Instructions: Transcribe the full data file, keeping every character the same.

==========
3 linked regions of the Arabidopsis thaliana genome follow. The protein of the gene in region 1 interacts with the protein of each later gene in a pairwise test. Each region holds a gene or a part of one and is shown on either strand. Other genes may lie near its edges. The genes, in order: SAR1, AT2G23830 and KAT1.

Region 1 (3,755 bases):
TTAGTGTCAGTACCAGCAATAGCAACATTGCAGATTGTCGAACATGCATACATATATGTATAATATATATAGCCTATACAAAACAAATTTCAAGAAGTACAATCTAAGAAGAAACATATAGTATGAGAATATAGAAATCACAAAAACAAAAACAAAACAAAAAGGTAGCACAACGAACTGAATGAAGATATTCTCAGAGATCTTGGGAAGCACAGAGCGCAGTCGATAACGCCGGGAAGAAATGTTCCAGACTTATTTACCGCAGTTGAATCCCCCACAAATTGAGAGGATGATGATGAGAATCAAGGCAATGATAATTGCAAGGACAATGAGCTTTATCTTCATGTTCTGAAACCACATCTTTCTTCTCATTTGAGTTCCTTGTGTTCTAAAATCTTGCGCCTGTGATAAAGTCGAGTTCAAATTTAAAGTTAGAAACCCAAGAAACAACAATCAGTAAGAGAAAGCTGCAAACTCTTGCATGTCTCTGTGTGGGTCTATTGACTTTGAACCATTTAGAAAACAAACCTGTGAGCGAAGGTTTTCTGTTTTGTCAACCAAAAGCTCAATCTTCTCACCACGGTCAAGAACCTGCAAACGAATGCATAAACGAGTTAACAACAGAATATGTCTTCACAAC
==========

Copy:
3 linked regions of the Arabidopsis thaliana genome follow. The protein of the gene in region 1 interacts with the protein of each later gene in a pairwise test. Each region holds a gene or a part of one and is shown on either strand. Other genes may lie near its edges. The genes, in order: SAR1, AT2G23830 and KAT1.

Region 1 (3,755 bases):
TTAGTGTCAGTACCAGCAATAGCAACATTGCAGATTGTCGAACATGCATACATATATGTATAATATATATAGCCTATACAAAACAAATTTCAAGAAGTACAATCTAAGAAGAAACATATAGTATGAGAATATAGAAATCACAAAAACAAAAACAAAACAAAAAGGTAGCACAACGAACTGAATGAAGATATTCTCAGAGATCTTGGGAAGCACAGAGCGCAGTCGATAACGCCGGGAAGAAATGTTCCAGACTTATTTACCGCAGTTGAATCCCCCACAAATTGAGAGGATGATGATGAGAATCAAGGCAATGATAATTGCAAGGACAATGAGCTTTATCTTCATGTTCTGAAACCACATCTTTCTTCTCATTTGAGTTCCTTGTGTTCTAAAATCTTGCGCCTGTGATAAAGTCGAGTTCAAATTTAAAGTTAGAAACCCAAGAAACAACAATCAGTAAGAGAAAGCTGCAAACTCTTGCATGTCTCTGTGTGGGTCTATTGACTTTGAACCATTTAGAAAACAAACCTGTGAGCGAAGGTTTTCTGTTTTGTCAACCAAAAGCTCAATCTTCTCACCACGGTCAAGAACCTGCAAACGAATGCATAAACGAGTTAACAACAGAATATGTCTTCACAAC